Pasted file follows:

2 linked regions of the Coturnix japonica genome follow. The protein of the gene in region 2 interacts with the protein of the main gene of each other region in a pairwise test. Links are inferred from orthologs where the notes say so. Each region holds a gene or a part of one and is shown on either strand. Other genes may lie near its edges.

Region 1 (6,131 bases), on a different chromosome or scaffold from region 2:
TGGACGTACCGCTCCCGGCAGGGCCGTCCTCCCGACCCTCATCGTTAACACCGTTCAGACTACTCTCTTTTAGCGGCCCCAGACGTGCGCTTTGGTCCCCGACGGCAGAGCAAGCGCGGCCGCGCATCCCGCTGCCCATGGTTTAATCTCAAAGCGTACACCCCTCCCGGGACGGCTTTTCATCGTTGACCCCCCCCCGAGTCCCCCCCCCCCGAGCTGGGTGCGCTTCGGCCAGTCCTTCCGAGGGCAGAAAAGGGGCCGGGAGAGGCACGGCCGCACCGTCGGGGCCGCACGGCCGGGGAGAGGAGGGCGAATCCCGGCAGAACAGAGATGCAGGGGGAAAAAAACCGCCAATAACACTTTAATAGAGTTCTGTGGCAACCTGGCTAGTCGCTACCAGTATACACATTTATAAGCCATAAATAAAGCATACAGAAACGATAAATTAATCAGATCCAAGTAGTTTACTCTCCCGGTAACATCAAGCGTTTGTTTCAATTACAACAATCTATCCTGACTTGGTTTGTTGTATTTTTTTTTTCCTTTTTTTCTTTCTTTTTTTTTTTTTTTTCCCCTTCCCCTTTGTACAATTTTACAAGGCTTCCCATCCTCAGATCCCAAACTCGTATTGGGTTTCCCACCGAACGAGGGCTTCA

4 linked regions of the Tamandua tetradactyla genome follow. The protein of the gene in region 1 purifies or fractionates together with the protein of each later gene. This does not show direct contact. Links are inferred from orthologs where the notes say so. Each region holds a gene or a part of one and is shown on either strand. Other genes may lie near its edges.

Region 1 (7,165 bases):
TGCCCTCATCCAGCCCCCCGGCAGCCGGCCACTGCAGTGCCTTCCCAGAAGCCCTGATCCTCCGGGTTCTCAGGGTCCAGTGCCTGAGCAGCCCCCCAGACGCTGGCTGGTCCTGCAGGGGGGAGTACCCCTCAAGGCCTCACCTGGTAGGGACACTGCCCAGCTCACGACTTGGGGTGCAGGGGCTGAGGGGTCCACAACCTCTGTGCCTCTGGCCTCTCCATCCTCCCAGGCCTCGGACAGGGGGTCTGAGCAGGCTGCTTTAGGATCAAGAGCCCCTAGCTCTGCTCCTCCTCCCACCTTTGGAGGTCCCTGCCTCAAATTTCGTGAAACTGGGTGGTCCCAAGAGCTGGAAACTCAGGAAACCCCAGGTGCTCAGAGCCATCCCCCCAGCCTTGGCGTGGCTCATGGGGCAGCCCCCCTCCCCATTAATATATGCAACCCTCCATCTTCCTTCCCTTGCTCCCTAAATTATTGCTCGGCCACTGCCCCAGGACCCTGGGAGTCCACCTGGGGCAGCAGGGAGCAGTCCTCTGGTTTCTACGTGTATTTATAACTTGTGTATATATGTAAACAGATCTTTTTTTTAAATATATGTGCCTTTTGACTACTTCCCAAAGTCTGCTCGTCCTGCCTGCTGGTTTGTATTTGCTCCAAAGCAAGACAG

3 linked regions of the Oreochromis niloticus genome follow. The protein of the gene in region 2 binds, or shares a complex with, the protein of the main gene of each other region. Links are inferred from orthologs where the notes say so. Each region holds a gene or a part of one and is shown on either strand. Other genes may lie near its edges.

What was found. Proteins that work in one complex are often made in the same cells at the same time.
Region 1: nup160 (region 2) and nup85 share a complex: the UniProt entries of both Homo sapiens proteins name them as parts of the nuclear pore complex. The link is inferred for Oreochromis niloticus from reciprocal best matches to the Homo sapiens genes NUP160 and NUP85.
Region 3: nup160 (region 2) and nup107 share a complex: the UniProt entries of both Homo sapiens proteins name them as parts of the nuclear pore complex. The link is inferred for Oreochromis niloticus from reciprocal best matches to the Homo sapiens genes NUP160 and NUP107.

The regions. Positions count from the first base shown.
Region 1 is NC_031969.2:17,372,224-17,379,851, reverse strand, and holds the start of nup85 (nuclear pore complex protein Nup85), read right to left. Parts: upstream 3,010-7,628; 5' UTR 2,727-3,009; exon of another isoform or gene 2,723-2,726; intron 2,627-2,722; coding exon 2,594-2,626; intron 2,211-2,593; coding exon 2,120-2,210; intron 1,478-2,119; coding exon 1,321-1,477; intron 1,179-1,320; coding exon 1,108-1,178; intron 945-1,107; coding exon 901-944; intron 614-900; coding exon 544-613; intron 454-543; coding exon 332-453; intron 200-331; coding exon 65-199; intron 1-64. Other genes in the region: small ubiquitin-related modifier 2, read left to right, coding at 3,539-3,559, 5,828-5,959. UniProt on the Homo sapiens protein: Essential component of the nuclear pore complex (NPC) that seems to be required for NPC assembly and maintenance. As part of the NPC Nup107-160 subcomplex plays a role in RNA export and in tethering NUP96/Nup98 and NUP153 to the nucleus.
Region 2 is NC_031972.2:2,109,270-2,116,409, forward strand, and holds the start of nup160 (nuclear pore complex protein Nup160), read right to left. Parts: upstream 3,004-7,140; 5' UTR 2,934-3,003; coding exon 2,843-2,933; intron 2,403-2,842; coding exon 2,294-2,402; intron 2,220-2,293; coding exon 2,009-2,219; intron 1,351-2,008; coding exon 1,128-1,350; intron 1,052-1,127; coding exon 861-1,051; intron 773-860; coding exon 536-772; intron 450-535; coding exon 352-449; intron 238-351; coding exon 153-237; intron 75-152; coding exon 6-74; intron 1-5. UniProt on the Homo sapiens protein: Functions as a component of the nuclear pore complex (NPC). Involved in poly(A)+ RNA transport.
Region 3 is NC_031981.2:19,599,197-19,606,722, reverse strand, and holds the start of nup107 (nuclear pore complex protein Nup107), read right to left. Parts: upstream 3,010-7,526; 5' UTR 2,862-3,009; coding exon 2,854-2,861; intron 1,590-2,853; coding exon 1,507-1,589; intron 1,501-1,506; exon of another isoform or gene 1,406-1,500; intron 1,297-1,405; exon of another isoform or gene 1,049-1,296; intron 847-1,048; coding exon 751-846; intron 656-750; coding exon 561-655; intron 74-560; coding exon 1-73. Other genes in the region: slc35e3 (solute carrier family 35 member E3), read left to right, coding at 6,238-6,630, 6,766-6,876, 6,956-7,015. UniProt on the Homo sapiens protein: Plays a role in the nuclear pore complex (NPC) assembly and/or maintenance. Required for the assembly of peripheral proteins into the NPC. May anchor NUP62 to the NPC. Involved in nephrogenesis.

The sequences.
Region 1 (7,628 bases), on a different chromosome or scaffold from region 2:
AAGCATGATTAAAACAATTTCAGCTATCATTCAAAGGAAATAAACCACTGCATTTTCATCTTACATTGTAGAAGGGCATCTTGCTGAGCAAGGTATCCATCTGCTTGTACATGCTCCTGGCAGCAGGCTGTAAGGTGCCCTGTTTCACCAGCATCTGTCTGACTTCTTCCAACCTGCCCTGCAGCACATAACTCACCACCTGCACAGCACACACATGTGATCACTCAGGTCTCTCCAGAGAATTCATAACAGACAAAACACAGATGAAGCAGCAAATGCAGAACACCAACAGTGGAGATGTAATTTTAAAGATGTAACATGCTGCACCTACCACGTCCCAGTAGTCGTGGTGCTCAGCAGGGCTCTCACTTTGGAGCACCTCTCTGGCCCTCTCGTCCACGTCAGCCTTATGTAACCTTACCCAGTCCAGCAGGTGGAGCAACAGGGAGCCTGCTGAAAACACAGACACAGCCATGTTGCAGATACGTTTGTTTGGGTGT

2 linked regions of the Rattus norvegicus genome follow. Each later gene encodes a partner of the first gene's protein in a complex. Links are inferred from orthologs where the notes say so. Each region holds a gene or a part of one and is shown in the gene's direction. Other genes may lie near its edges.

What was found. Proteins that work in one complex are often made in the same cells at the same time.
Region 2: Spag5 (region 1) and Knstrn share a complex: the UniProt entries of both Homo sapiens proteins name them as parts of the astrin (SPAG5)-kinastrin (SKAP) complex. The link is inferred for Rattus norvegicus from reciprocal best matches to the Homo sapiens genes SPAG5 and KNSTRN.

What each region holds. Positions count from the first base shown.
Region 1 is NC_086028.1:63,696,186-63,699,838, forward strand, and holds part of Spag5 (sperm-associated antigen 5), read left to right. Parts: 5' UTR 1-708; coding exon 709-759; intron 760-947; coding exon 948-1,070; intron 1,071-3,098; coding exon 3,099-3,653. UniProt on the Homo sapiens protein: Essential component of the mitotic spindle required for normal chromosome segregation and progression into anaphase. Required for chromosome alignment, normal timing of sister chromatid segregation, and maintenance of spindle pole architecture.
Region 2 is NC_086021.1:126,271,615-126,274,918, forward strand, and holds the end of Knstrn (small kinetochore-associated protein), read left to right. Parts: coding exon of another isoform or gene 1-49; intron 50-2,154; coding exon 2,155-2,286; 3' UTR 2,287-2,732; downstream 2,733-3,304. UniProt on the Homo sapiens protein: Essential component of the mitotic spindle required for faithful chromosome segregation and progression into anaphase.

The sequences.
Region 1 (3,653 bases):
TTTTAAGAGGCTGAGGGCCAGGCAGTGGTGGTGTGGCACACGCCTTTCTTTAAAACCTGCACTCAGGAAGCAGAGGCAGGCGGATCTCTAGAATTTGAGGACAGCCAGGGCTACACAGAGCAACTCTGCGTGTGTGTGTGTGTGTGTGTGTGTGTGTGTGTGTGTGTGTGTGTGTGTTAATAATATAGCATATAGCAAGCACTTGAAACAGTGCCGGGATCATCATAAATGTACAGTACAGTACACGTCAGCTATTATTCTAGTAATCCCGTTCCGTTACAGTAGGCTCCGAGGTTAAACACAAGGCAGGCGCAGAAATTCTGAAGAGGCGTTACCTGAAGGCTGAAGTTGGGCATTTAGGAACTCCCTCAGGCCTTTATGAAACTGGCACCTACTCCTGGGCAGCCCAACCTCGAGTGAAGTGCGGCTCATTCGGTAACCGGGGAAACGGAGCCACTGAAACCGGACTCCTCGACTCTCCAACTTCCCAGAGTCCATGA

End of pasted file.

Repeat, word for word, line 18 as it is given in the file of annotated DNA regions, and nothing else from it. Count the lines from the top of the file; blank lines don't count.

2 linked regions of the Rattus norvegicus genome follow. Each later gene encodes a partner of the first gene's protein in a complex. Links are inferred from orthologs where the notes say so. Each region holds a gene or a part of one and is shown in the gene's direction. Other genes may lie near its edges.